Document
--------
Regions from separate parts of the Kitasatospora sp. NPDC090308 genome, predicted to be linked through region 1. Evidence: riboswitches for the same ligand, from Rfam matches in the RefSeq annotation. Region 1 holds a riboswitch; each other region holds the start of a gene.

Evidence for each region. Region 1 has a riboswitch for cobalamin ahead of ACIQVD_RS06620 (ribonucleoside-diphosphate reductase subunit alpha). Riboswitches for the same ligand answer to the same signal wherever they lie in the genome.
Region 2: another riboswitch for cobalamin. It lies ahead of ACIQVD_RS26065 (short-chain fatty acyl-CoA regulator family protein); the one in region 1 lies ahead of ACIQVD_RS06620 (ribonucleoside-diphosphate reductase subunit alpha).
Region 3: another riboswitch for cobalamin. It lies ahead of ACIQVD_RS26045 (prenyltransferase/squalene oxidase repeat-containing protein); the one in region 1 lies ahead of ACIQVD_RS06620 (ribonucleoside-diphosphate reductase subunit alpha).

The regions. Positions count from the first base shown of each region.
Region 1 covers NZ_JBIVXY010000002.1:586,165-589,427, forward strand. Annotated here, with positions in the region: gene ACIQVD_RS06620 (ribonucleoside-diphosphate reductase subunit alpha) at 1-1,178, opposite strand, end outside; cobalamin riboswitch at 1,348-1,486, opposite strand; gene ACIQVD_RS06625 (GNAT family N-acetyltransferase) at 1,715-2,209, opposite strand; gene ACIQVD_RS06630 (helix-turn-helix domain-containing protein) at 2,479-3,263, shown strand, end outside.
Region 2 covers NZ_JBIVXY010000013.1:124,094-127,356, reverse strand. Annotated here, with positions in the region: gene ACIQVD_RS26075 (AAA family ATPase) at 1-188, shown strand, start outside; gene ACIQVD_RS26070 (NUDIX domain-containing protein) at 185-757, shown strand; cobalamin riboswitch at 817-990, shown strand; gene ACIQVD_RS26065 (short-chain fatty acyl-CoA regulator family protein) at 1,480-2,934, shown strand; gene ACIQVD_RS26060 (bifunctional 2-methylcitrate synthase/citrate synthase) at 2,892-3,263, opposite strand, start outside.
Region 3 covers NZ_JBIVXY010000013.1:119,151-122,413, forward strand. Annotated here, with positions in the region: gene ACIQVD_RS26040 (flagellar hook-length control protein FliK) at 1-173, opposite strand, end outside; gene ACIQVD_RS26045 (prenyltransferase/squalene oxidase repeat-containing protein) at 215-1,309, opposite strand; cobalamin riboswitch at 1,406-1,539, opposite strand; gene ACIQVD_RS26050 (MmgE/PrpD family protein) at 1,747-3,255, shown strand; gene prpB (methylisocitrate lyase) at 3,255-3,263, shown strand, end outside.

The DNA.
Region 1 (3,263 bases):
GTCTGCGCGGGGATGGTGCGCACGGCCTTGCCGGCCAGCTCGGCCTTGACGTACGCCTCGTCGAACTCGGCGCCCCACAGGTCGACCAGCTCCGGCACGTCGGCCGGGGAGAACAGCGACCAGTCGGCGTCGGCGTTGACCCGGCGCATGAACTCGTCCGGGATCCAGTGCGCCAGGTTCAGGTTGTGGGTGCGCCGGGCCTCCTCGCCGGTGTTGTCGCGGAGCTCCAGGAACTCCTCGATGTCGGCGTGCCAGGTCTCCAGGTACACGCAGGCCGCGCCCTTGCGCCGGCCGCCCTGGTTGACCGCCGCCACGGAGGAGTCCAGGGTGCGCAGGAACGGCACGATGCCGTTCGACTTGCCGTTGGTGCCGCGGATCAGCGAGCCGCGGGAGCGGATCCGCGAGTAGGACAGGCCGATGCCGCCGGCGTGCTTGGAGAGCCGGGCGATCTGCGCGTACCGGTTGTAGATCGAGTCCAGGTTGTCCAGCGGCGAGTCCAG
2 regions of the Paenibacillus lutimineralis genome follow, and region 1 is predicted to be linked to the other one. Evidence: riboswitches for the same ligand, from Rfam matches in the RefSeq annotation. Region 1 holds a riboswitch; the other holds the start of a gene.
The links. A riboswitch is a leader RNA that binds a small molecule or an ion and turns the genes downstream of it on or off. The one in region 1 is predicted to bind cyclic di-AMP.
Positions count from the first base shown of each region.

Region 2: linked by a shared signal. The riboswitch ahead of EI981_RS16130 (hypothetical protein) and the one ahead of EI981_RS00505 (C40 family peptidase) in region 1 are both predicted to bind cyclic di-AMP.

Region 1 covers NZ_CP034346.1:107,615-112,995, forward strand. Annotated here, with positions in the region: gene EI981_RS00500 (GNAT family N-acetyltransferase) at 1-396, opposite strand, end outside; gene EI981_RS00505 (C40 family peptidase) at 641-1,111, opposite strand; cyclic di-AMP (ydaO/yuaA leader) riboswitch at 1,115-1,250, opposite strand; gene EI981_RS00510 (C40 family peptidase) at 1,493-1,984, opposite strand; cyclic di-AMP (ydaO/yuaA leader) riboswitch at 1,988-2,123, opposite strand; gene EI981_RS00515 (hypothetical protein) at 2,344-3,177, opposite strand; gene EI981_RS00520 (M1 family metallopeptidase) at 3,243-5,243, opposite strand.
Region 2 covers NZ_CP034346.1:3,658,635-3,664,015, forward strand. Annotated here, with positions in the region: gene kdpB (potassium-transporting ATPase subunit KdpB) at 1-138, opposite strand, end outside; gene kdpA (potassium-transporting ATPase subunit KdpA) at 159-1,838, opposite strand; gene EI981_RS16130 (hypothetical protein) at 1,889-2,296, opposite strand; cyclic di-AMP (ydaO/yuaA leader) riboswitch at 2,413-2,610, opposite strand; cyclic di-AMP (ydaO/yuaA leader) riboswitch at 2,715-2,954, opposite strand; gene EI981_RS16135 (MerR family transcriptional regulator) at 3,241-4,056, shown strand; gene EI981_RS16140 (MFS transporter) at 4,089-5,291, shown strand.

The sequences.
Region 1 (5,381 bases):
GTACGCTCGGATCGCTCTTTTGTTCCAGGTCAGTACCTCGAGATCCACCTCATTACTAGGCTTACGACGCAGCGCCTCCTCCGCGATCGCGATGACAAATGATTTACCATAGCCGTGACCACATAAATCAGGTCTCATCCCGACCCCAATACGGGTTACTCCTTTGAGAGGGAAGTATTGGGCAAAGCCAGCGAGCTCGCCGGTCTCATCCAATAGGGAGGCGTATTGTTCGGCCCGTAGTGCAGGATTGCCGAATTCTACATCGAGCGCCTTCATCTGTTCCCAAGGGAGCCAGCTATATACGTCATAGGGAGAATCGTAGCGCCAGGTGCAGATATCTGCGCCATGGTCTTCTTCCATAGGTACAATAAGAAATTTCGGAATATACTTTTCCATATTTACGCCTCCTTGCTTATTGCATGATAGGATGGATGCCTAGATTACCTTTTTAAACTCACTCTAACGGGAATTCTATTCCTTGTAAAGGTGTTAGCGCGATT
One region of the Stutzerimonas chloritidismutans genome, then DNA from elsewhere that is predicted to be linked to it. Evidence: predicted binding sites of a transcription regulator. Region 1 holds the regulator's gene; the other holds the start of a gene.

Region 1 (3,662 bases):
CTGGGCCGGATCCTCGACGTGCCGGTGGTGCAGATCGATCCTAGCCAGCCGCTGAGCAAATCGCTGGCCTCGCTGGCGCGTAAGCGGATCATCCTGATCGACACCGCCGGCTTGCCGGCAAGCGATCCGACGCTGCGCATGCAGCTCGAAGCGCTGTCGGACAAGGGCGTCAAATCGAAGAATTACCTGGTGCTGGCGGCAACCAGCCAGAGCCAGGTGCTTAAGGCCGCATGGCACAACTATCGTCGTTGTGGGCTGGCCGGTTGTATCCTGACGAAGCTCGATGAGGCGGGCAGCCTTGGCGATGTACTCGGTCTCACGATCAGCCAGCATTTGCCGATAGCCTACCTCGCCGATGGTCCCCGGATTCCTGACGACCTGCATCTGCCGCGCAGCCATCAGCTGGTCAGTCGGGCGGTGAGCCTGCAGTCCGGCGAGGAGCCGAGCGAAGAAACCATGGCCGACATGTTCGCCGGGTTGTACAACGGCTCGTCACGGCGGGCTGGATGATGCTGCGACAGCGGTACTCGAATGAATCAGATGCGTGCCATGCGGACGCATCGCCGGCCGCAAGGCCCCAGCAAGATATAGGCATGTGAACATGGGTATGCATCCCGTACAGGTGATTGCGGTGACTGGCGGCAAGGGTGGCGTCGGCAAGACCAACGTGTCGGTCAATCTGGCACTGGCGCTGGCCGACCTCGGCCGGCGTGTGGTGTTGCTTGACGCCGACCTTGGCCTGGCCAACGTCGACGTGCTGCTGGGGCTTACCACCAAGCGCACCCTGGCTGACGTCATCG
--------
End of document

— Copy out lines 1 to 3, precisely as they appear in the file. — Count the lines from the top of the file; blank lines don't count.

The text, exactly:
Regions from separate parts of the Kitasatospora sp. NPDC090308 genome, predicted to be linked through region 1. Evidence: riboswitches for the same ligand, from Rfam matches in the RefSeq annotation. Region 1 holds a riboswitch; each other region holds the start of a gene.

Evidence for each region. Region 1 has a riboswitch for cobalamin ahead of ACIQVD_RS06620 (ribonucleoside-diphosphate reductase subunit alpha). Riboswitches for the same ligand answer to the same signal wherever they lie in the genome.
Region 2: another riboswitch for cobalamin. It lies ahead of ACIQVD_RS26065 (short-chain fatty acyl-CoA regulator family protein); the one in region 1 lies ahead of ACIQVD_RS06620 (ribonucleoside-diphosphate reductase subunit alpha).